Why is improving the diagnosis of high HIV viral load infection important?
It helps to monitor the HIV virus levels in people living with HIV (PLHIV) who are receiving antiretroviral therapy (ART). High virus levels indicate that the medications are failing to suppress the virus, a condition known as ART treatment failure, which has a risk of severe illness and death. Rapid diagnostic tests that detect high HIV virus levels quickly near the patient (point-of-care) can increase access to early changes in ART.
What is the aim of this review?
To determine the accuracy of point-of-care (POC) tests for diagnosing high HIV virus levels in PLHIV attending healthcare facilities.
What was studied in this review?
Point-of-care tests for viral load detection with results measured against central laboratory tests (reference test). We included all forms of tests with POC platforms for VL regardless of the healthcare facility in which the test was conducted.
What are the main results in this review?
Fourteen studies that completed 20 evaluations involving 8659 participants compared molecular POC tests for diagnosing high virus levels at the clinically recommended positivity threshold of ≥ 1000 copies/mL.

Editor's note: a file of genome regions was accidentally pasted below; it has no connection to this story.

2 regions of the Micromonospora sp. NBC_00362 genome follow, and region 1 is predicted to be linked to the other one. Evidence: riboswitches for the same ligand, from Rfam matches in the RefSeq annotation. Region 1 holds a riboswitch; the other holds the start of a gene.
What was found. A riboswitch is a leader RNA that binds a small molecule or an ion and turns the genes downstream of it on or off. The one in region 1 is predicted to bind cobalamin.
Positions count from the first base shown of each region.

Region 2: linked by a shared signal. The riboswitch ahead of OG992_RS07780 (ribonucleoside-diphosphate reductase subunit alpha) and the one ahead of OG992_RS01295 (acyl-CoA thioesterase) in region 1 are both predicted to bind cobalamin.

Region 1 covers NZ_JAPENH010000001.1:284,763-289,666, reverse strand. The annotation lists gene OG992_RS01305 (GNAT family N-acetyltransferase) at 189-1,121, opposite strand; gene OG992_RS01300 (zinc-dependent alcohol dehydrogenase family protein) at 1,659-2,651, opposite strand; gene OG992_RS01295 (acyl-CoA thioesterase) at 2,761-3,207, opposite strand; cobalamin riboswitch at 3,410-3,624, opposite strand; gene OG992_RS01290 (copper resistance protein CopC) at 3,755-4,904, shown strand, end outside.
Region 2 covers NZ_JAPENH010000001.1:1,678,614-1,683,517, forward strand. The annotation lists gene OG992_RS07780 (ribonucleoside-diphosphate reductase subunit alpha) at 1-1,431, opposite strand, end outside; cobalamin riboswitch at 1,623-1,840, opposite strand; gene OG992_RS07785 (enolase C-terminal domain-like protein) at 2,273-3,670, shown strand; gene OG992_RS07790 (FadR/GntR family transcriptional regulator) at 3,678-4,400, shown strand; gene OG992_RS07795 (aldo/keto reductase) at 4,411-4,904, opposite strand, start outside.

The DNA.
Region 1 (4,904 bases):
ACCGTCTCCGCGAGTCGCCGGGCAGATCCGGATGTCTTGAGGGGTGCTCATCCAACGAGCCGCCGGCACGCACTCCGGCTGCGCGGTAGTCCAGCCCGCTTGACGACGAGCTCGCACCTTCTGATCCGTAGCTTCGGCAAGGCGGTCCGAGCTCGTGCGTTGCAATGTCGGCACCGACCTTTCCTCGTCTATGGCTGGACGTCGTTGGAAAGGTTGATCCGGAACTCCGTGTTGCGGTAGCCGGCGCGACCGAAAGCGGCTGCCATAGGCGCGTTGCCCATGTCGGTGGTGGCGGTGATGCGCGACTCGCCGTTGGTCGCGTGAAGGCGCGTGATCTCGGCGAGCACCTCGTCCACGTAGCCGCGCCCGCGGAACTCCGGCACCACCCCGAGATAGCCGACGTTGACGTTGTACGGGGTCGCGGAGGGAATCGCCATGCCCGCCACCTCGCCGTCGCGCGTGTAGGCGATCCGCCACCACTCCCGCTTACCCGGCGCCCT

What are the strengths and limitations of this review?
The review included sufficient studies done on samples from PLHIV retrieved from routine HIV/AIDS care centres or health facilities, but it was unclear if all included participants were on ART. Also, none of the included tests was a true POC test conducted at the patient's side: half of the included studies (n = 10) evaluated POC tests in onsite laboratories near the patient, and the other half were tests with POC platforms evaluated in a central or reference laboratory (n = 10).
To whom do the results of this review apply?
PLHIV with suspected high viral loads attending healthcare facilities.
What are the implications of this review?
In theory, for a population of 1000 PLHIV where 100 have high virus levels, 136 people would receive a positive result with the molecular POC test; of these, 39 will not have high viral levels (false-positive result) and would be incorrectly identified as not responding to ART treatment, possibly leading to unnecessary testing or further treatment; and 864 would receive a negative test result with the molecular POC test; of these, three will actually have high virus levels (false-negative result) and would be missed whilst failing ART treatment.
How up-to-date is this review?
The evidence is current to 23 November 2020.
We found POC VL to have high sensitivity and high specificity for the diagnosis of high HIV viral load in PLHIV attending healthcare facilities at a clinical threshold of ≥ 1000 copies/mL.
Viral load (VL) testing in people living with HIV (PLHIV) helps to monitor antiretroviral therapy (ART). VL is still largely tested using central laboratory-based platforms, which have long test turnaround times and involve sophisticated equipment. VL tests with point-of-care (POC) platforms capable of being used near the patient are potentially easy to use, give quick results, are cost-effective, and could replace central or reference VL testing platforms.
To estimate the diagnostic accuracy of POC tests to detect high viral load levels in PLHIV attending healthcare facilities.